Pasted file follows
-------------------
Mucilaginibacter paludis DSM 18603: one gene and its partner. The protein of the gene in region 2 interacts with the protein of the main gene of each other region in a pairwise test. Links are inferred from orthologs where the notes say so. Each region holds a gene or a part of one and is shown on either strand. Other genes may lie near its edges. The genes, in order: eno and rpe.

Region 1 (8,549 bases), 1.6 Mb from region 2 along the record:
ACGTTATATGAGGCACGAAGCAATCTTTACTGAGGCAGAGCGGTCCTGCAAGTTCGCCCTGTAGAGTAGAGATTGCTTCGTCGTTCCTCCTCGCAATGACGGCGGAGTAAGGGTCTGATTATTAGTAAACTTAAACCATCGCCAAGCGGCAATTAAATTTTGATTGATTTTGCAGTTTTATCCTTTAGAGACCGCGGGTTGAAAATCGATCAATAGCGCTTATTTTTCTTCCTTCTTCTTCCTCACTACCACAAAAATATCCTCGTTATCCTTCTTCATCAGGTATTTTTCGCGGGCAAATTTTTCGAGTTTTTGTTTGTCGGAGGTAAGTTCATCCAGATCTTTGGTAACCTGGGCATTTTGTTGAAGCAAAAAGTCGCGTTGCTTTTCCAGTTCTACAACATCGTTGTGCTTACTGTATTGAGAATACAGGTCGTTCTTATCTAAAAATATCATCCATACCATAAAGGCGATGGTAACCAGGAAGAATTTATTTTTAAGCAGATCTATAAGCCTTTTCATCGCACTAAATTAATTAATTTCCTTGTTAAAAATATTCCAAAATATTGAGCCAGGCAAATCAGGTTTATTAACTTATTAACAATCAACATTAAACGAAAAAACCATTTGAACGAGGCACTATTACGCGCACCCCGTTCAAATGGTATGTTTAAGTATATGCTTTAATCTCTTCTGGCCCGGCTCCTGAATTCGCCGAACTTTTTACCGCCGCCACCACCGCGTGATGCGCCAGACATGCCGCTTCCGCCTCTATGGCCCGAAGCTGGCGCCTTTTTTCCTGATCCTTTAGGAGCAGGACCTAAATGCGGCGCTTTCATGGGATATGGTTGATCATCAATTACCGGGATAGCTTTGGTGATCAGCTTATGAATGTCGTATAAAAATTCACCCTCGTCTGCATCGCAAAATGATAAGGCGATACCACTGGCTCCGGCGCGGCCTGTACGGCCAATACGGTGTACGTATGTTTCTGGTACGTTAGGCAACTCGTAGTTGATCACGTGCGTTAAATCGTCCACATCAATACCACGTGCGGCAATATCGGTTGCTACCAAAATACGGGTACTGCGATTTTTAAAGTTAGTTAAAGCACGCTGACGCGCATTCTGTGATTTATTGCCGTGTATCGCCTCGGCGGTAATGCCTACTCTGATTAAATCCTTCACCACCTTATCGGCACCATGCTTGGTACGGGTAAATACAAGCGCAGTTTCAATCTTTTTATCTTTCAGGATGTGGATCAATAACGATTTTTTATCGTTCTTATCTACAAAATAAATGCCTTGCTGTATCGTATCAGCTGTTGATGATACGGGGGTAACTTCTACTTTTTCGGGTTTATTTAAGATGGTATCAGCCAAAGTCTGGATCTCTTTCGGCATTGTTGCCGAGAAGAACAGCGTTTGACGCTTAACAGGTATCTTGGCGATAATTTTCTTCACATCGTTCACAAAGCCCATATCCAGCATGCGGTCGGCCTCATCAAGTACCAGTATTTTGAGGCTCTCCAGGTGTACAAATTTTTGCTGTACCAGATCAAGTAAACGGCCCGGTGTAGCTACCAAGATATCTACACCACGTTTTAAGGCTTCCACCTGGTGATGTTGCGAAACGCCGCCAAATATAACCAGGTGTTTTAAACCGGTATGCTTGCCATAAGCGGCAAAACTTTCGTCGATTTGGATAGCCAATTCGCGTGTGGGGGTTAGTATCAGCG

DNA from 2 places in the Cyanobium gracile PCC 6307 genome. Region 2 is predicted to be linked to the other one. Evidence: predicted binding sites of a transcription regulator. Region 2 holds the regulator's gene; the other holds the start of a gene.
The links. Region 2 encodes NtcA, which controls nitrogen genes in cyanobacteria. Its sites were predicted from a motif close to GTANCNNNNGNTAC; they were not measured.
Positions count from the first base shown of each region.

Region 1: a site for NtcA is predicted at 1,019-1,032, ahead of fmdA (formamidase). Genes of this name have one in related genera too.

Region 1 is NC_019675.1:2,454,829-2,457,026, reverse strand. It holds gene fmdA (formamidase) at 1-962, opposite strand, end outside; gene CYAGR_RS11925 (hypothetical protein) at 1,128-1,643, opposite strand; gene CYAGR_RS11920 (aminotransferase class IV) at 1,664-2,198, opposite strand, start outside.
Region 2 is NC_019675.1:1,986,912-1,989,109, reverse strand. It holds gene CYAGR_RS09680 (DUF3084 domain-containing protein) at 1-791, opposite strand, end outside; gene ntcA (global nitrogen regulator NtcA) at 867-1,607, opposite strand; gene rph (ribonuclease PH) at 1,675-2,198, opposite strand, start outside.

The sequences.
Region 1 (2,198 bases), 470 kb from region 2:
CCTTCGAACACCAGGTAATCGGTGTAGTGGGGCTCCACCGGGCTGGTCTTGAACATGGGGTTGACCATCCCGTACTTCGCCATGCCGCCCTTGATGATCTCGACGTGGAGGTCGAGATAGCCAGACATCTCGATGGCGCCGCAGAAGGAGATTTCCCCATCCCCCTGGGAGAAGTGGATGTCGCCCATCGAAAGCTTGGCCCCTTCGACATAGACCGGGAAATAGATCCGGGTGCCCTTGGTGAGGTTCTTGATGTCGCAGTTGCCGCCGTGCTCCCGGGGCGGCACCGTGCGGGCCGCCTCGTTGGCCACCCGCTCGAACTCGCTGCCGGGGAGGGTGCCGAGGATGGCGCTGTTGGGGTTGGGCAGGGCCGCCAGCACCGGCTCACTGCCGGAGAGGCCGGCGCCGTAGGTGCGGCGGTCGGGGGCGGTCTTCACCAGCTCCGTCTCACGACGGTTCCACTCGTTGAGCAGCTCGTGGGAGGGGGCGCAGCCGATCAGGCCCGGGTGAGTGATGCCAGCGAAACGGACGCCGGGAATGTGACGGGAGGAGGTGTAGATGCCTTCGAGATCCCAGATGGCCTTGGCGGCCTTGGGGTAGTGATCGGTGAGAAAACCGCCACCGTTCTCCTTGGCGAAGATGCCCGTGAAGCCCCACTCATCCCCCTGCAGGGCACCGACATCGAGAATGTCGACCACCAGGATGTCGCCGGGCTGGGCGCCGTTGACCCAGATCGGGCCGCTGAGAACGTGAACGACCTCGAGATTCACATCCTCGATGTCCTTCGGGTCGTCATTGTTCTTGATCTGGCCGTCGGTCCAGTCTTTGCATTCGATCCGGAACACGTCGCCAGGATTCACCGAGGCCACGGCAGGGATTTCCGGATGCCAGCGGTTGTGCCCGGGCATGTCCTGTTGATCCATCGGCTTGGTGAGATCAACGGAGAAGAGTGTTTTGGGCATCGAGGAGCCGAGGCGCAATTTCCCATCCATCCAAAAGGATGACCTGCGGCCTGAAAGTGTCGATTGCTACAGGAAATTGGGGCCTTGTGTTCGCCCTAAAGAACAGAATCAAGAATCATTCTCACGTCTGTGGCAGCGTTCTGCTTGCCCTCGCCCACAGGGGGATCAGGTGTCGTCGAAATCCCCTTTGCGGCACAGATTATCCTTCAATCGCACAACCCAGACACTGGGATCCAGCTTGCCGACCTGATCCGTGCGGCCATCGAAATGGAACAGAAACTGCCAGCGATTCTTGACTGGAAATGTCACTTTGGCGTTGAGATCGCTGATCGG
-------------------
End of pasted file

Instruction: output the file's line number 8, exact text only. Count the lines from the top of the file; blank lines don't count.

Region 1 is NC_019675.1:2,454,829-2,457,026, reverse strand. It holds gene fmdA (formamidase) at 1-962, opposite strand, end outside; gene CYAGR_RS11925 (hypothetical protein) at 1,128-1,643, opposite strand; gene CYAGR_RS11920 (aminotransferase class IV) at 1,664-2,198, opposite strand, start outside.